The trade fight between the United States and China is getting worse. This week, investors could get a reality check on what that means for economies and companies.

On Monday, The People’s Bank of China guided the yuan – China’s currency – lower for an eighth consecutive session. The currency was flat in onshore trading, while it was a little higher offshore, where it trades more freely. The currency’s value has been a flashpoint for concern, igniting worries about a currency war in addition to tariffs and other trade matters.

Meanwhile, other economies are affected by the China-US dispute as well.

Germany, Europe’s biggest economy, is set to report GDP growth on Wednesday for the three months ending in June. After 0.4% growth in the first quarter of the year, analysts predict a slight contraction.

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The country relies heavily on exporters that sell a large amount of goods to China and the United States. Struggling global auto sales have also hit the country’s automakers.

Disappointing industrial output and trade data released last week signaled more bad news.

“Looking ahead, the outlook for German exporters is clearly in the hands of the United States and China,” said Carsten Brzeski, ING’s chief economist in Germany.

Industrial production and GDP growth for the eurozone will be published Wednesday.

Big name corporate earnings could also shed light on the trade war’s toll. Walmart and Alibaba both report results on Thursday.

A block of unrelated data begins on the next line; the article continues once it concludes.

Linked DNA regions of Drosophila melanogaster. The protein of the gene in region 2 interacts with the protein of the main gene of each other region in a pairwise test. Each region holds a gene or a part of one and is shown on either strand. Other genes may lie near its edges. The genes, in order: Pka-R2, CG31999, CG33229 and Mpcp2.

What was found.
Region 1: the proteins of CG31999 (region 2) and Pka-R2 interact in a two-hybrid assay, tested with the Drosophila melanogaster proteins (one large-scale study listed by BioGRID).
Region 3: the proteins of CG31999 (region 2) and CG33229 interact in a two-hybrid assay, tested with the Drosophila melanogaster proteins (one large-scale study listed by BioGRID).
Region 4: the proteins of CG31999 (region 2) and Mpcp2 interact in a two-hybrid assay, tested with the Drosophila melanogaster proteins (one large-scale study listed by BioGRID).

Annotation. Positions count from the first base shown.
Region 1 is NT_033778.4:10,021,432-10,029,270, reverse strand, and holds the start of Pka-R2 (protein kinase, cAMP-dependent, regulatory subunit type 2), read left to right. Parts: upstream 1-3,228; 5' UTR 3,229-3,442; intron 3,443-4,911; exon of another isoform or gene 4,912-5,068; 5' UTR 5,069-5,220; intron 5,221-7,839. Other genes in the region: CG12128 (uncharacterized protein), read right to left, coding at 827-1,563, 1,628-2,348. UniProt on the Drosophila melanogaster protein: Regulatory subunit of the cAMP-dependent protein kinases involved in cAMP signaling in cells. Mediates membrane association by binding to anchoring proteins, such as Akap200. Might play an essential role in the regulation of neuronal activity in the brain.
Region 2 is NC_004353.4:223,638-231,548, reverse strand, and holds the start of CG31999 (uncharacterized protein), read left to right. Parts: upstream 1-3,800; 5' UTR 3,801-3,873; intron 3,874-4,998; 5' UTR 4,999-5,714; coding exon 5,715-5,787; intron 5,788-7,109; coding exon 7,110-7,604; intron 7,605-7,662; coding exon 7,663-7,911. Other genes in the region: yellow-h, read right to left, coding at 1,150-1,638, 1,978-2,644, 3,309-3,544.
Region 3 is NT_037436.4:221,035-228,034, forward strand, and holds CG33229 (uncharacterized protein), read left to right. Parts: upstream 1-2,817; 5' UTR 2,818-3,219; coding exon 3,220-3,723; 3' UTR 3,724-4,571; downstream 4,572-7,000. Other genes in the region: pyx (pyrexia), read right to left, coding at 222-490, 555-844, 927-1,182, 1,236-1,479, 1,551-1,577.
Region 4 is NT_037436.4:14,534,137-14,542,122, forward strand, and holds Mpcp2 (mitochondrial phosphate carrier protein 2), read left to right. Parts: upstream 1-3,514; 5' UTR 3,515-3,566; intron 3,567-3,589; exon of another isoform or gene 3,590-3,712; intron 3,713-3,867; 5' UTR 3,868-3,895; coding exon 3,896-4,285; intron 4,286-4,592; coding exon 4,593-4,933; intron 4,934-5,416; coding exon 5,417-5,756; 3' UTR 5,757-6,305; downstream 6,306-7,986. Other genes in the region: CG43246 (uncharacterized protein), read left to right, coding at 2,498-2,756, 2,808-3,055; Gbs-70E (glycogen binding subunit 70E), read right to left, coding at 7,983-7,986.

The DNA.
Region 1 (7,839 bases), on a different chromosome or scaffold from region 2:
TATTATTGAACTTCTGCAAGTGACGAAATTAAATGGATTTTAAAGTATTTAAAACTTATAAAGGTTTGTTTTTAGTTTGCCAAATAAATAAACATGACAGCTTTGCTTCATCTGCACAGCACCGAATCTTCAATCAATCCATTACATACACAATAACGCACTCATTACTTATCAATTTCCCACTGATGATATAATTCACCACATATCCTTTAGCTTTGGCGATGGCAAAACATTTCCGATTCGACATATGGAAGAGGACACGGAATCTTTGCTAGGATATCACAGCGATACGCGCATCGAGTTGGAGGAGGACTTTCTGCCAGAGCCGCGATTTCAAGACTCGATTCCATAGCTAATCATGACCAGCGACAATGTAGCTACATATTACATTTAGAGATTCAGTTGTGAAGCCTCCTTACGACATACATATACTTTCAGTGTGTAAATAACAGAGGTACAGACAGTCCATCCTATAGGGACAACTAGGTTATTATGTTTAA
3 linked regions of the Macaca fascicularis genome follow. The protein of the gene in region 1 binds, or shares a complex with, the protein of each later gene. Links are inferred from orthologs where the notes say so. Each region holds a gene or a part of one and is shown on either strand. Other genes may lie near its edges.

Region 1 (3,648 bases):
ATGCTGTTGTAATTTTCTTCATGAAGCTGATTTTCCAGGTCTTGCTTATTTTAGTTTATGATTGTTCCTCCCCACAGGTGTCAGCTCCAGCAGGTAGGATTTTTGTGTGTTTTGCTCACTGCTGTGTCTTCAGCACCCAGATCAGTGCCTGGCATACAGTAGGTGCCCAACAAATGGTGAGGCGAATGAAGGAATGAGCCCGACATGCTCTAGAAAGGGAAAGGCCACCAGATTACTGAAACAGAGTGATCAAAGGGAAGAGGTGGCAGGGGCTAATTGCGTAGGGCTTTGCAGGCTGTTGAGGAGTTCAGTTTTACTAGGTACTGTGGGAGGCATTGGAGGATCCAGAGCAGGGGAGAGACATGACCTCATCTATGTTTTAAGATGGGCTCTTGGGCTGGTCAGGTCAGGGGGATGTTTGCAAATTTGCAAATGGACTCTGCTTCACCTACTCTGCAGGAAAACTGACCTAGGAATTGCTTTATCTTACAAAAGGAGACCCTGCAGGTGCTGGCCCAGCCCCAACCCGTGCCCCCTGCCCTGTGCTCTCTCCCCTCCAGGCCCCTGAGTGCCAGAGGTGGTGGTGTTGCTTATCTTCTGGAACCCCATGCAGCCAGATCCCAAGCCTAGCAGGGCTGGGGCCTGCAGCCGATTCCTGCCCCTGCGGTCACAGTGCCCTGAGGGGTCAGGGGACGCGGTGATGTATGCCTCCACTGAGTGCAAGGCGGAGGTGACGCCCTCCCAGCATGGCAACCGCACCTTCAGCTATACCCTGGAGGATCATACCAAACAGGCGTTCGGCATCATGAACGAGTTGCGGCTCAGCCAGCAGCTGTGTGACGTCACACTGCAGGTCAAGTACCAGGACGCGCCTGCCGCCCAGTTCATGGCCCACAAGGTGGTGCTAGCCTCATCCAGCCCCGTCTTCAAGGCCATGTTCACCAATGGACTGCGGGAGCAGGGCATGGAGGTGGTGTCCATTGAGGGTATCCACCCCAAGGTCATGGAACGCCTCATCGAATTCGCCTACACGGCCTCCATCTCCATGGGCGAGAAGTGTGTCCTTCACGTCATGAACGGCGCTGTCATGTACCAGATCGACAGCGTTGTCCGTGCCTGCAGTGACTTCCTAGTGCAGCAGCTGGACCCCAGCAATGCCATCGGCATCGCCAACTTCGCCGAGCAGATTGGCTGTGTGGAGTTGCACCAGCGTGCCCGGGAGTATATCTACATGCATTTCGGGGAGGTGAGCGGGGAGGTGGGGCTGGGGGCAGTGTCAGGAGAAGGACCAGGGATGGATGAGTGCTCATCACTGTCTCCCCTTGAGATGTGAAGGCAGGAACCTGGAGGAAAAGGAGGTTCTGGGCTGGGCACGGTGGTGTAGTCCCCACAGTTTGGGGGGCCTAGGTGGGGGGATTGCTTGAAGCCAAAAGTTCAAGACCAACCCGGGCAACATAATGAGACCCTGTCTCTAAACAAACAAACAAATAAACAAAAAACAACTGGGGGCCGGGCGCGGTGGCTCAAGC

Good news could help correct some of the anxiety that’s hung over stocks since President Donald Trump said he would tax effectively all Chinese goods exported to the United States starting in September.

“There has been no collapse in earnings expectations that warrants a sharp decline in stock prices,” Nick Raich, CEO of The Earnings Scout, said in a recent note.

But any sign of a trade impact, or troubling guidance for the rest of the year, could send investors into a tizzy.

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For Walmart, the new tariffs would tax goods like iPhones and other consumer electronics, sneakers and toys.

“We’re going to continue to do everything we can to keep prices low … however, increased tariffs will lead to increased prices,” Walmart finance chief Brett Biggs told reporters on a call last quarter.

Retail watch

The US-China trade war hasn’t done much to discourage American consumers.

The US government reported a healthy jump in retail sales for June. But July figures are coming out Thursday — and investors will keep an eye out for any signs of a slowdown.

Earnings could also provide some clues. In addition to Walmart, the struggling department store chains Macy’s and JCPenney are set to report this week.

Wall Street analysts expect sales to be flat at Walmart and Macy’s compared to a year ago — and down at JCPenney.

The rise of digital shopping is eating into their results too. Walmart has done a much better job of competing with Amazon than Macy’s and JCPenney, thanks to its acquisition of Jet and other online retail startups. Still, Walmart’s digital momentum has slowed somewhat lately.